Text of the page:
in black and white
Main menu
Home About us Share a book
Biology Business Chemistry Computers Culture Economics Fiction Games Guide History Management Mathematical Medicine Mental Fitnes Physics Psychology Scince Sport Technics

Introduction to environmental analysis - Reeve R.

Reeve R. Introduction to environmental analysis - Wiley publishing , 2002. - 312 p.
ISBN 0-471-49295-7
Download (direct link): introductiontoenvironmental2002.pdf
Previous << 1 .. 48 49 50 51 52 53 < 54 > 55 56 57 58 59 60 .. 111 >> Next

DQ 4.28
A complete characterization of all species in a sample is a difficult and time-consuming procedure. Can you think of an alternative, and simpler, approach to species analysis to support investigations on metal transport and toxicology?
Rather than to attempt to determine each species individually, those with similar environmental transport or toxicological properties could be analysed as groups. A simple classification of metal species would be into ‘organic-solvent-soluble’ (neutral complexes and organometallic species) and ‘organic-solvent-insoluble’ (charged complexes and free ions) species. The first type would be transported in the environment and would accumulate in fatty tissues in a similar manner to neutral organic molecules (see Section 2.3 above), and the second type in a similar fashion to other ions (see Section 2.4 earlier) within the environment.
SAQ 4.5
Lengthy pretreatment techniques are often necessary with the analytical techniques described for both organic compounds and metals. Filtration, solvent extraction and chromatographic pretreatment are common methods. What could affect the precision of measurements for low concentrations of common pollutants ?
SAQ 4.6
An analytical technique for copper, lead, cadmium and zinc in water, as described in the chemical literature, involved dividing the filtered sample into five aliquots. The treatment of the aliquots (prior to ASV analysis) was as follows:
(i) Strong chemical oxidation and UV irradiation.
(ii) No pretreatment.
(iii) Weak chemical oxidation.
(iv) Passage through a chelating resin then UV irradiation.
(v) Extraction using an organic solvent, and UV irradiation of the aqueous phase.
Which species are determined in each aliquot?
Introduction to Environmental Analysis
Components present at trace (p,g l-1) levels can have a major affect on water quality if they can bioaccumulate in organisms or have a high degree of toxicity. These components usually fall into the two categories of organic pollutants and metal ions. Instrumental methods for the determination of the components have been discussed, along with the necessary extraction and pretreatment steps. The predominant instrumental technique for organic components is gas chromatography, whereas atomic spectrometric techniques are the most frequently used methods for metal ion analysis.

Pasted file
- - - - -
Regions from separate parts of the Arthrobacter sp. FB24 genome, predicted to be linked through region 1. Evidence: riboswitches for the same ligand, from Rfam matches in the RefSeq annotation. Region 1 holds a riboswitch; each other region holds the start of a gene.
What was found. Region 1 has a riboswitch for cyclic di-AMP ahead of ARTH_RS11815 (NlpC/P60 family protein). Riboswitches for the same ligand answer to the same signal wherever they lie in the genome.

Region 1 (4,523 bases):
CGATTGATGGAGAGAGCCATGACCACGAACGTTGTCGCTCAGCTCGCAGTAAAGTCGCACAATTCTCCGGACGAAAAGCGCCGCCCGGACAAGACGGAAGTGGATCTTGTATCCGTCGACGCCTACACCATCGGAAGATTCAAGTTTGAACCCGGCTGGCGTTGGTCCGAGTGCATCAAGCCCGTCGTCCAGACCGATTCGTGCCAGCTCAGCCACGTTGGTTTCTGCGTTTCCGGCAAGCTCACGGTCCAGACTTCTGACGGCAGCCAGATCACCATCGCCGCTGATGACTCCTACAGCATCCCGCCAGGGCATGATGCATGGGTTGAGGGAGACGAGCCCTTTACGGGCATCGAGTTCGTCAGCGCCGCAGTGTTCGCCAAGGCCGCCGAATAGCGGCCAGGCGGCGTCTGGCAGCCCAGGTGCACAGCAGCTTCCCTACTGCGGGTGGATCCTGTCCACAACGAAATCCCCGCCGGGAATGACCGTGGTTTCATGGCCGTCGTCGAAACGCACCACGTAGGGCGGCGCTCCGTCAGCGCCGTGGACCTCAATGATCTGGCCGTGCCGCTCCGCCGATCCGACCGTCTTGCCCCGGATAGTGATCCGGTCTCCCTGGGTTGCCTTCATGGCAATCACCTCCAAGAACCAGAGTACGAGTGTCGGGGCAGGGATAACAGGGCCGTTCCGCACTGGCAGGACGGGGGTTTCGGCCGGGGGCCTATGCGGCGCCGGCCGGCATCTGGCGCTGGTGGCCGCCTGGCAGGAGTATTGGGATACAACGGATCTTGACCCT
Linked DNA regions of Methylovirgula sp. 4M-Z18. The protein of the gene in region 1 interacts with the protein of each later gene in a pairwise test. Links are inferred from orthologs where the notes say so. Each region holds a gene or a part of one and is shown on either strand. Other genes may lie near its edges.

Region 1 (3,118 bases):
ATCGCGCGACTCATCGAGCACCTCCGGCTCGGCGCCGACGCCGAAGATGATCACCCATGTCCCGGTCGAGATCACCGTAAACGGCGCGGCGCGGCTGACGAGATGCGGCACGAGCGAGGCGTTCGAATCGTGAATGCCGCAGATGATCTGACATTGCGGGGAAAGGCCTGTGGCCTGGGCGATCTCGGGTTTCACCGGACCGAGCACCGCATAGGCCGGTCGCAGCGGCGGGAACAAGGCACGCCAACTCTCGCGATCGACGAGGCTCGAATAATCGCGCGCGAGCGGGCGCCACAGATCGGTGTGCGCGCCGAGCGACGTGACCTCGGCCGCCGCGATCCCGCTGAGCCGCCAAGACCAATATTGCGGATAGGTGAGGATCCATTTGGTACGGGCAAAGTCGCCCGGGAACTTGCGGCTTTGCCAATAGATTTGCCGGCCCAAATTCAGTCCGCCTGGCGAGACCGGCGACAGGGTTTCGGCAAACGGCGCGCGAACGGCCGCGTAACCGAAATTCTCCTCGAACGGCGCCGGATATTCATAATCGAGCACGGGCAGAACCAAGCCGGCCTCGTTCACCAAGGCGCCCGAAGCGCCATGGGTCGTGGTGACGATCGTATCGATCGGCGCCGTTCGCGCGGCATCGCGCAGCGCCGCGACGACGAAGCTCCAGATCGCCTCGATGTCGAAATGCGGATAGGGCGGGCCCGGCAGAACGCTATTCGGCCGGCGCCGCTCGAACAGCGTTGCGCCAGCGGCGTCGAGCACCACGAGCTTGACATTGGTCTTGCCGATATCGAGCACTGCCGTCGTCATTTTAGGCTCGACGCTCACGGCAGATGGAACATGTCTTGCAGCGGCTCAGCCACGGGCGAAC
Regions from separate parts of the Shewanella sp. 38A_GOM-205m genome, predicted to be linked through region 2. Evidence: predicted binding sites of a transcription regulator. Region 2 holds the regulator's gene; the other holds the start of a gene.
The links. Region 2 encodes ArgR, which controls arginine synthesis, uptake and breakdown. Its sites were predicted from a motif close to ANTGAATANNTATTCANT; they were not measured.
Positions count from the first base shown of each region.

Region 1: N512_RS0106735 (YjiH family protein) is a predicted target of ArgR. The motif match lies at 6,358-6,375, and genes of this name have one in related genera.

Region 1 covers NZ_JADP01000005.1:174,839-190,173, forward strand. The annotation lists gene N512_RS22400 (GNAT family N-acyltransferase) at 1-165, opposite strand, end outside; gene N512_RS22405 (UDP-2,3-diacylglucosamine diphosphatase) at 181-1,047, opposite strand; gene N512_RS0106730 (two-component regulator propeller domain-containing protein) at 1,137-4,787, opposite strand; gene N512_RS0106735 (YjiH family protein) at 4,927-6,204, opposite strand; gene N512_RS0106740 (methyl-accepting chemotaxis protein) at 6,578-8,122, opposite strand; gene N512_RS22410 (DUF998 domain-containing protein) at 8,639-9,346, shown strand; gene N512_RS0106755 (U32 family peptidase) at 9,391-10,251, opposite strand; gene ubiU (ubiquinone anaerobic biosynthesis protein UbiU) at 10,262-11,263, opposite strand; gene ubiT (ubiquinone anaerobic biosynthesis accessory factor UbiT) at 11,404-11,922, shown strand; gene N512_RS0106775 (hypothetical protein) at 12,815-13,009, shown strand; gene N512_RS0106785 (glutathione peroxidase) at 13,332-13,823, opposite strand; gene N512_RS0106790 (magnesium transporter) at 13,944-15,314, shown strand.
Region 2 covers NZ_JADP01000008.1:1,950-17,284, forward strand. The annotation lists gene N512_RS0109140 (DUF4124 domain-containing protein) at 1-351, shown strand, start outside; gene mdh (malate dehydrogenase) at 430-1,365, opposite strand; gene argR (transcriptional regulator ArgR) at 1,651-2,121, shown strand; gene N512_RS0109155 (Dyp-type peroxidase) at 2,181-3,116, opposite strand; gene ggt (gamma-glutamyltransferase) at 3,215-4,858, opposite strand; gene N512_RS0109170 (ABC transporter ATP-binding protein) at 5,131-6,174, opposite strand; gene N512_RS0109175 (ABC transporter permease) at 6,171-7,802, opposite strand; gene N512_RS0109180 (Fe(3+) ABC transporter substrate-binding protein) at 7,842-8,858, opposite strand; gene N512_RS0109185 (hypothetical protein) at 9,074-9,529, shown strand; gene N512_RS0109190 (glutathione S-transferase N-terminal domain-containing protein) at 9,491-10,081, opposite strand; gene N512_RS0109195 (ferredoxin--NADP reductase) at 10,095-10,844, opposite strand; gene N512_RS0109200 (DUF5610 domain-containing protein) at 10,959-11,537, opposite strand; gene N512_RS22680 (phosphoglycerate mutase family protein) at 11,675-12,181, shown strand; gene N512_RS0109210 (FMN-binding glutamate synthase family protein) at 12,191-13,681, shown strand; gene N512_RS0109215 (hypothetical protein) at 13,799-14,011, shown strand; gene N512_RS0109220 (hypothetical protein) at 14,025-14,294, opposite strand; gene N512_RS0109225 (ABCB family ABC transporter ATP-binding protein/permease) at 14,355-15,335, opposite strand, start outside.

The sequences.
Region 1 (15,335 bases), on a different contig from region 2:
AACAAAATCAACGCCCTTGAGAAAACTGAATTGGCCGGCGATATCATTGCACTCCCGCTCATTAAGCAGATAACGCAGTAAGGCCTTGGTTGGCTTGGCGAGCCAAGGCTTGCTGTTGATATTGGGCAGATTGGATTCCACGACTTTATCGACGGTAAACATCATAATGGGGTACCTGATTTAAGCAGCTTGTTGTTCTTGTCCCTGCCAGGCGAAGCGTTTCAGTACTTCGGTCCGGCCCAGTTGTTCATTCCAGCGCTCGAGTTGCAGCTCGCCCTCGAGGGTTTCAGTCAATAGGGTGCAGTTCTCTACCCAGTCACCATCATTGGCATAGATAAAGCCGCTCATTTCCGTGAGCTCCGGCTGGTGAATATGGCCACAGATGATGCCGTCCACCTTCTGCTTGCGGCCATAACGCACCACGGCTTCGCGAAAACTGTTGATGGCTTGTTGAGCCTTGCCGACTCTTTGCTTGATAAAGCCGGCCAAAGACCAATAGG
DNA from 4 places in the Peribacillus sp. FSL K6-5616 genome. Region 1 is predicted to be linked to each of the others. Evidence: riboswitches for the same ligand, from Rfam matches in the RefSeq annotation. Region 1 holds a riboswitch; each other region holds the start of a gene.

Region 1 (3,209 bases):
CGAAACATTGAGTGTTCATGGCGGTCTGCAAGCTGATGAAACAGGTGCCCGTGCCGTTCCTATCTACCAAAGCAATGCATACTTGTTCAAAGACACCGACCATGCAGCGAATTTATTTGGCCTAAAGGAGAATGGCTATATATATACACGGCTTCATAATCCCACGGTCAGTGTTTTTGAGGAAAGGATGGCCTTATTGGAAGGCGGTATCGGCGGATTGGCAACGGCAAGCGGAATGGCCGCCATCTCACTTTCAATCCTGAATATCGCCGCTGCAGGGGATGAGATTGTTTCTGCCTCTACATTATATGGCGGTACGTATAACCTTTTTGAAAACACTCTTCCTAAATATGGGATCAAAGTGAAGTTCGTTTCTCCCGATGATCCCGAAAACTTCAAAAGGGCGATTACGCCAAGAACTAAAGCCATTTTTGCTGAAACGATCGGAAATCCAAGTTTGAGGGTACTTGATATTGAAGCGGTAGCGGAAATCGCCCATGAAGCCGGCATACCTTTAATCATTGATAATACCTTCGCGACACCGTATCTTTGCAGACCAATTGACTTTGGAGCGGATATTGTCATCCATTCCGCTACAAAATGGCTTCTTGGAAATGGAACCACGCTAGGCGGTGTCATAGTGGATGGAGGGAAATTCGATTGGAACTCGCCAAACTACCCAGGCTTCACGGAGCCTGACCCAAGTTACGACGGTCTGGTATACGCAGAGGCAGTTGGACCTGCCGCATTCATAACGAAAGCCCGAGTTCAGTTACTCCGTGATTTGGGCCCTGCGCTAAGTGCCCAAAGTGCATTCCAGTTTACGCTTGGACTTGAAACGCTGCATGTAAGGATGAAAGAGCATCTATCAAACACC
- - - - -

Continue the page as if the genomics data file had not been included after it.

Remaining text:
Introduction to Environmental Analysis Roger Reeve
Copyright © 2002 John Wiley & Sons Ltd ISBNs: 0-471-49294-9 (Hardback); 0-470-84578-3 (Electronic)
Chapter 5
Analysis of Land, Solids and Waste
Learning Objectives
• To understand the problems of sampling and pretreatment of solid samples prior to the analytical determination of organic compounds and metal ions.
• To apply your knowledge of these problems to the analysis of:
- plants and animals
- soil
- contaminated land
- waste and landfill disposal sites
- sediment
- sewage sludge
• To appreciate newer extraction techniques for solids and to be able to assess their role in relation to the longer-established techniques.
5.1 Introduction
This chapter introduces you to methods for the sampling and extraction of solids. These are necessary stages prior to completion of analysis by the instrumental techniques which have already been discussed for water samples. They may, in fact, be the most difficult part of the analysis. Modifications which are needed for the final analytical stage are described where these are appropriate. Be sure that you can remember the principles of the transportation of pollutants discussed in Chapter 2 as these are necessary to understand the relevance of the analysis.
Introduction to Environmental Analysis
DQ 5.1
Which solids do you consider to be of importance for the study of the environment? What specific analyses would be relevant?
1. Animal and plant specimens
2. Soils and contaminated land
3. Waste and landfill waste disposal sites
4. Sediments and sewage sludge
5. Atmospheric particulates
We shall consider all of these in detail in the following discussion.
1. Animal and plant specimens
These are directly of interest since the toxic effect of a compound is proportional to its concentration within the organism. The investigations would also be relevant to species further along the food chain when determining the environmental pathway of the pollutant (see Section 2.3 earlier).
Plants and animals may also be used as indicator organisms to monitor pollutants found in lower concentrations in the wider environment. As an example, heavy metal pollution in sea water is often monitored by analysis of seaweed rather than by direct analysis of the water. Remember, however, that you have to balance the advantage of the higher concentration in the living organism with the disadvantage of the more complex analytical matrix.
The effect of pollution on living organisms can sometimes also be investigated by monitoring levels of naturally occurring constituents of the organism. The effects of acid rain on trees, for instance, include a decrease in the concentration of the alkaline-earth ions in the leaves.
Previous << 1 .. 48 49 50 51 52 53 < 54 > 55 56 57 58 59 60 .. 111 >> Next